Registration for new entities on the New Zealand Financial Services Provider Register (FSPR) has become an incredibly stringent process. There has been an increase in the number of questions asked of applicants, as well as a shift in the type of information being sought prior to registration on the FSPR is approved.
The new world of online trading, fintech and marketing – register now for the Finance Magnates Tel Aviv Conference, June 29th 2016.
An integral part of the FSPR application is that the entity or individual seeking registration must be able to show that they intend to provide financial services in New Zealand. This does not just mean having a physical office located in New Zealand, but includes the requirement that the individuals who hold Senior Management positions in the business be domiciled in New Zealand. In order to establish this, the FSPR may request copies of the following for each staff member involved in the business:
Axia Extends Market Footprint in GCC RegionGo to article >>
- A certified copy of a VISA allowing the individual to live and work in New Zealand (where the individual is not a New Zealand citizen)
- Proof of residence.
These requests are becoming more frequent and highlight the attempt by the FSPR to crack down on entities intending to provide financial services using the guise of New Zealand regulation.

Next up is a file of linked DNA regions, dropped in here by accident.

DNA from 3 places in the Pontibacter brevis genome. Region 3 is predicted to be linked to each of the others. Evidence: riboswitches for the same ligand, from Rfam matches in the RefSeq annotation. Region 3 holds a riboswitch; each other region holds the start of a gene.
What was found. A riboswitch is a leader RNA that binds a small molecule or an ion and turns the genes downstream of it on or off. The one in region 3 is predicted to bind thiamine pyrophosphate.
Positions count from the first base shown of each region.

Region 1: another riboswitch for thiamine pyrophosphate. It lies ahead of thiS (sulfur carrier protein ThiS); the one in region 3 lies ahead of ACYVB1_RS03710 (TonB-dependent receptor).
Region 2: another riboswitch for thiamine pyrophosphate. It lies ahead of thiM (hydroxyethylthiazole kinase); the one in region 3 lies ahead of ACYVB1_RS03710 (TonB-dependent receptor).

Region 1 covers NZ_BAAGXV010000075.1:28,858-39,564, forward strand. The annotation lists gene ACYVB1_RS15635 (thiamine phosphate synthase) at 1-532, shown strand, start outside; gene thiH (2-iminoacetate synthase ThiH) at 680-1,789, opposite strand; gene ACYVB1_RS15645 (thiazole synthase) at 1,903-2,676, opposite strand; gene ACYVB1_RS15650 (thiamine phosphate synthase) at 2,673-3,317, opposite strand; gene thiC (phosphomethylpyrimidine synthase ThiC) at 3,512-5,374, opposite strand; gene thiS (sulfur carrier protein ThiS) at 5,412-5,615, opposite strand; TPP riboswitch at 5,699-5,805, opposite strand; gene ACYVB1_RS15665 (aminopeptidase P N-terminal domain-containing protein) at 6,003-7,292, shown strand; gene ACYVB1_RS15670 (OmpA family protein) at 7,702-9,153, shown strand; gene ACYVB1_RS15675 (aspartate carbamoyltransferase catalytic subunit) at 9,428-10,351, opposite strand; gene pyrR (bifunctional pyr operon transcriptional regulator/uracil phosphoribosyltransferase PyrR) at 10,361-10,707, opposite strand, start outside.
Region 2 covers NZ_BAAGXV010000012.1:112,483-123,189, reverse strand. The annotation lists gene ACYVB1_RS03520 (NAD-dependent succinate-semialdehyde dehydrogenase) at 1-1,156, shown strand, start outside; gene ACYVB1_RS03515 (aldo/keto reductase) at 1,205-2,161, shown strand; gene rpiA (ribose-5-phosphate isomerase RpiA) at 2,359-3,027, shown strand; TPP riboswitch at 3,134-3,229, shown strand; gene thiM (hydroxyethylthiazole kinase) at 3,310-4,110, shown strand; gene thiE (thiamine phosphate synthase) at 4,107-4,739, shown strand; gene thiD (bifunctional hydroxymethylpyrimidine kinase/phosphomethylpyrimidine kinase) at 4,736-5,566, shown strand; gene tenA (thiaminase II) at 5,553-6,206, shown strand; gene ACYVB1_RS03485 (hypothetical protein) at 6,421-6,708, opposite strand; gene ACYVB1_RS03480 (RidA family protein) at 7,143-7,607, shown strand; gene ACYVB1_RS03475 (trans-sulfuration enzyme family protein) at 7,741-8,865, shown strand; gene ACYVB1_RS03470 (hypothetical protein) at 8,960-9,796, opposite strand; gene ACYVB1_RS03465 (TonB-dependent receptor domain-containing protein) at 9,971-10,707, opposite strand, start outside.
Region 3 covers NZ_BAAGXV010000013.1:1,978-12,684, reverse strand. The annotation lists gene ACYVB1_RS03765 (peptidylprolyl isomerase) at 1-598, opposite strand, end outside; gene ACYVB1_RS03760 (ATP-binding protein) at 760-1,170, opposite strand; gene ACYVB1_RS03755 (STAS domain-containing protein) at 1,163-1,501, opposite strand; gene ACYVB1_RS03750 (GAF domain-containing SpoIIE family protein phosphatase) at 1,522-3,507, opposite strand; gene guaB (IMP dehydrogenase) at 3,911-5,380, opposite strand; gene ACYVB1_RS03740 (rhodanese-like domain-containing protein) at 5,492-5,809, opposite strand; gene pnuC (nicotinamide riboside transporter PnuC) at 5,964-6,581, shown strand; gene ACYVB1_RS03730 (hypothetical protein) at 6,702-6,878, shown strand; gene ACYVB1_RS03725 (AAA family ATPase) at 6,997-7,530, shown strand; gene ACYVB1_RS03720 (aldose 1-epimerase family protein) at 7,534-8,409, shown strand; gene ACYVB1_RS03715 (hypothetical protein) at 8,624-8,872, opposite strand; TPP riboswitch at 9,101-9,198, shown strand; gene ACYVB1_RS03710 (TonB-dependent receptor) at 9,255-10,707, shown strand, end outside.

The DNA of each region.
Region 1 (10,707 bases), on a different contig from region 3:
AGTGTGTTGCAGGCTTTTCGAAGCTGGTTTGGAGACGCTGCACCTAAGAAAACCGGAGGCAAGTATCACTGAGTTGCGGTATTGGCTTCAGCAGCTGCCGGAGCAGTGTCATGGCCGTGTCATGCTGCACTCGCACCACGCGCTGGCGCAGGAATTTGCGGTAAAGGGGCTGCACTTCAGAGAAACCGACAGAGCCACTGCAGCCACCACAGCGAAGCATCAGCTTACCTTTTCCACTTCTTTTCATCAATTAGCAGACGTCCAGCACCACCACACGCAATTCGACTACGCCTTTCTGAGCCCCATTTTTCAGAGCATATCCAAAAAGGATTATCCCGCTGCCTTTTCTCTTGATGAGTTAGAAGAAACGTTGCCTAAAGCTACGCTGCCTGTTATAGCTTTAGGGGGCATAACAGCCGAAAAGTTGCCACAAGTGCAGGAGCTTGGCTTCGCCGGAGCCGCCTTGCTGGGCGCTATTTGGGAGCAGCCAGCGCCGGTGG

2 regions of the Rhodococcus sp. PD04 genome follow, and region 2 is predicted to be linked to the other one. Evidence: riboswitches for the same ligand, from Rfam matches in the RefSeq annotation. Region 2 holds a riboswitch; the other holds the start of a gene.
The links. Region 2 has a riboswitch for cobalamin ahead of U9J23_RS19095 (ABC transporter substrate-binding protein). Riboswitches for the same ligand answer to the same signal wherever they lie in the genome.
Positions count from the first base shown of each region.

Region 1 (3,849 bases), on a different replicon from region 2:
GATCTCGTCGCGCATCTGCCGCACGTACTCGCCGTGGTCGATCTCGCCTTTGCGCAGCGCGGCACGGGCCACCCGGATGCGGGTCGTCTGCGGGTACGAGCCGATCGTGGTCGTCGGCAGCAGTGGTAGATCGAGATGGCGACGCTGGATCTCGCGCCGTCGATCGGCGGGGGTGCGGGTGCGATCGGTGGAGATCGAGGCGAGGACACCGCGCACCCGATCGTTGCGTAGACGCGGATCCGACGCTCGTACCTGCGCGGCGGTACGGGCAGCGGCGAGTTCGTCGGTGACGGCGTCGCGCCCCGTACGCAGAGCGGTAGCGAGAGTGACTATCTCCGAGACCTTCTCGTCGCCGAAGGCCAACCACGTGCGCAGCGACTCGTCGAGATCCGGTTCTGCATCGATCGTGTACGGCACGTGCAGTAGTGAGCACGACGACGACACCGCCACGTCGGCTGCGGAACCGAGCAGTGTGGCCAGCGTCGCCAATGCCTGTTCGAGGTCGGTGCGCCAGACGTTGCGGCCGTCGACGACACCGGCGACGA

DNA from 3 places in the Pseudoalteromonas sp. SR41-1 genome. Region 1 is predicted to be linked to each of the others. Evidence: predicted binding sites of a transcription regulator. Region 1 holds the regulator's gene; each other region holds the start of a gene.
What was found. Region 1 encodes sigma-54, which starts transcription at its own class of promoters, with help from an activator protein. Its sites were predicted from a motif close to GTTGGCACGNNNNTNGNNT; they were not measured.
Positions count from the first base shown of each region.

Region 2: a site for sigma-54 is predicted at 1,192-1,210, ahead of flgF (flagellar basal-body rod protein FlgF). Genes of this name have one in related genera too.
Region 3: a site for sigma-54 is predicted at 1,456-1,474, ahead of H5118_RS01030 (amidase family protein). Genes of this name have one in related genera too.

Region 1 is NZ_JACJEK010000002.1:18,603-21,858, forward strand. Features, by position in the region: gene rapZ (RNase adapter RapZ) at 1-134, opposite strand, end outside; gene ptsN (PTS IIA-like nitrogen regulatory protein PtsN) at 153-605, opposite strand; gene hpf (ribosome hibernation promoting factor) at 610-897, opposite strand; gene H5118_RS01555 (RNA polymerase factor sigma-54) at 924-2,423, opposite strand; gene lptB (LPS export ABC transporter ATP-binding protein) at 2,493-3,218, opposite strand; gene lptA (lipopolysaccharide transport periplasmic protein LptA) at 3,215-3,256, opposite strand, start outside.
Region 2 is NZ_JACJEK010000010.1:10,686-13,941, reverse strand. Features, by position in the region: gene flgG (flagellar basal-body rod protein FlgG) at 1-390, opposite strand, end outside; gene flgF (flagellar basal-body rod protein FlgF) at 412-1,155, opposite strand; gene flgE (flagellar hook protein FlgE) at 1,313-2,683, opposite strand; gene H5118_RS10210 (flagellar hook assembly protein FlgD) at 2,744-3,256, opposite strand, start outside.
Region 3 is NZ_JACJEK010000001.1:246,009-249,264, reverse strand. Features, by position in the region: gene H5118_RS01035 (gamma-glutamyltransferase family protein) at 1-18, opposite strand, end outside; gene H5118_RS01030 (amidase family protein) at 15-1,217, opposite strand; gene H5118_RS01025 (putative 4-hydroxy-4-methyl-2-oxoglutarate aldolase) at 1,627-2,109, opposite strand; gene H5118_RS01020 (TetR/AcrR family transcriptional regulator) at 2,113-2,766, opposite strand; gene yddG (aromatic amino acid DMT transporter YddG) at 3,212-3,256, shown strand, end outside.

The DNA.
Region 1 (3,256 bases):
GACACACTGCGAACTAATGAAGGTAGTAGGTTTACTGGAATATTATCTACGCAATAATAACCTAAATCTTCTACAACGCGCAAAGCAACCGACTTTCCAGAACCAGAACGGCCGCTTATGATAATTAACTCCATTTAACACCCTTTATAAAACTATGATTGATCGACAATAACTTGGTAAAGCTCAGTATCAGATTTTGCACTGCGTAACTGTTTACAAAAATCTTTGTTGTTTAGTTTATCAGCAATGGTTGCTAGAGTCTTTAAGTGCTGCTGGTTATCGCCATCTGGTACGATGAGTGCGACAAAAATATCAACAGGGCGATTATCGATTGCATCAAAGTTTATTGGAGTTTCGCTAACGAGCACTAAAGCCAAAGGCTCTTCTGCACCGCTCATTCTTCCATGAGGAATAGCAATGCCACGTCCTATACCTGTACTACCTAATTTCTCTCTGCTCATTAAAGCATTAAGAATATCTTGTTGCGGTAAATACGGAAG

In conjunction with applications becoming increasingly difficult, the FSPR also undertakes regular reviews of the Register and the financial services being provided by those entities listed on the Register. The FSPR has the power to strike off individuals or entities on the Register in accordance with Section 18(1) of the Financial Service Providers (Registration and Dispute Resolution) Act 2008. The terms of deregistration under this section of the Act, allow an FSP to be struck off where the individual/entity:
- is no longer qualified to be registered;
- has failed to notify the FSPR of changes to company details;
- is not in the business of providing financial services;
- has been registered due to a false or misleading representation or omission;
- has failed to pay the statutory fees.
In just two (2) months, December 2015 and January 2016, the FSPR has removed two hundred and twenty-six (226) businesses and individuals from the Register in accordance with Section 18(1). The FSPR publishes deregistration notices on their website at the following link.
The New Zealand Financial Markets Authority (FMA) also provides public updates on unlicensed financial service providers. The “Unregistered Businesses” list is updated frequently and warns individuals not to use the services of the company. The Unregistered Business List can be accessed here.